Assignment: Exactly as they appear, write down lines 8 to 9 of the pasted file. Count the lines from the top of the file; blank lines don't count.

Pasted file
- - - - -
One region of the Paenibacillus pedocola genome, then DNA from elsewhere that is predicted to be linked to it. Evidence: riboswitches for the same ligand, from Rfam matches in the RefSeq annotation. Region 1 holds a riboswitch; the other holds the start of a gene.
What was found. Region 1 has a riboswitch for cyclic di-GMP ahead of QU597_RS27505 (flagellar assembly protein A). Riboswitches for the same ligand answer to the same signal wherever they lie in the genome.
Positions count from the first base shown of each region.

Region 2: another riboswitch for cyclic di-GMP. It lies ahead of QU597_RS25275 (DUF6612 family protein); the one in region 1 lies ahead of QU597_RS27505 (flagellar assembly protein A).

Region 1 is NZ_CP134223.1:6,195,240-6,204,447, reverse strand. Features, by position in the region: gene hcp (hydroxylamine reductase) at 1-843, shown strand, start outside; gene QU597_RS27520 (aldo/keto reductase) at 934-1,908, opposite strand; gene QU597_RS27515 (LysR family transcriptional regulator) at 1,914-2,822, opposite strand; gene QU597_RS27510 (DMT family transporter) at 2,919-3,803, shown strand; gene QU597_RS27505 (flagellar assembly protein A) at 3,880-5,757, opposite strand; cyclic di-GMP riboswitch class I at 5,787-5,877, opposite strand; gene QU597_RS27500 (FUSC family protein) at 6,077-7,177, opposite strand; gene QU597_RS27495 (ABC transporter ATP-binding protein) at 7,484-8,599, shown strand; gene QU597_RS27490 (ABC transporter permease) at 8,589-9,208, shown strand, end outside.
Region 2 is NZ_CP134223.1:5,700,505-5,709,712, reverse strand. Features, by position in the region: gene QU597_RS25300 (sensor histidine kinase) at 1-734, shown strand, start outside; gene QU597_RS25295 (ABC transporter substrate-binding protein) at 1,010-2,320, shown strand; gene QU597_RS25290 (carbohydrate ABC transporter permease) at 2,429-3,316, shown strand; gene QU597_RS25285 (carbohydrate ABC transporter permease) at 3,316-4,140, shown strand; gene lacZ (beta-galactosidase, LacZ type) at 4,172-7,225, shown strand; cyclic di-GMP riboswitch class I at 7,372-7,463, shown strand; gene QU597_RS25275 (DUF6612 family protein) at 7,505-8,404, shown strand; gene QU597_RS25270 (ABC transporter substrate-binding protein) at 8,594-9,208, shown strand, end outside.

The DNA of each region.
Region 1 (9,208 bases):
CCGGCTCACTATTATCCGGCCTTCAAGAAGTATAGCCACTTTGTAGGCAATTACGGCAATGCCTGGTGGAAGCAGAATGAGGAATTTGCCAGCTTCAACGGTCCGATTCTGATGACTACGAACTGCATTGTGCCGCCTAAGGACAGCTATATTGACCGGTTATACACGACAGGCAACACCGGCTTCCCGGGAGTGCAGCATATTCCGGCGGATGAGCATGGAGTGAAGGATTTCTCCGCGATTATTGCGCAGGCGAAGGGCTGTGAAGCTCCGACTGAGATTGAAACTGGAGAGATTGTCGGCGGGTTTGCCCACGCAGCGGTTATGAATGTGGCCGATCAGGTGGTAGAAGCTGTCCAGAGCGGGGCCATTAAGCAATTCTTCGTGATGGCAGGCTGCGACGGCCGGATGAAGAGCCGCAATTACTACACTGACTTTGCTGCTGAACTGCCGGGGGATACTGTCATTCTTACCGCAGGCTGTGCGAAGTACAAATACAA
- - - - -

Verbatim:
Region 1 (9,208 bases):
CCGGCTCACTATTATCCGGCCTTCAAGAAGTATAGCCACTTTGTAGGCAATTACGGCAATGCCTGGTGGAAGCAGAATGAGGAATTTGCCAGCTTCAACGGTCCGATTCTGATGACTACGAACTGCATTGTGCCGCCTAAGGACAGCTATATTGACCGGTTATACACGACAGGCAACACCGGCTTCCCGGGAGTGCAGCATATTCCGGCGGATGAGCATGGAGTGAAGGATTTCTCCGCGATTATTGCGCAGGCGAAGGGCTGTGAAGCTCCGACTGAGATTGAAACTGGAGAGATTGTCGGCGGGTTTGCCCACGCAGCGGTTATGAATGTGGCCGATCAGGTGGTAGAAGCTGTCCAGAGCGGGGCCATTAAGCAATTCTTCGTGATGGCAGGCTGCGACGGCCGGATGAAGAGCCGCAATTACTACACTGACTTTGCTGCTGAACTGCCGGGGGATACTGTCATTCTTACCGCAGGCTGTGCGAAGTACAAATACAA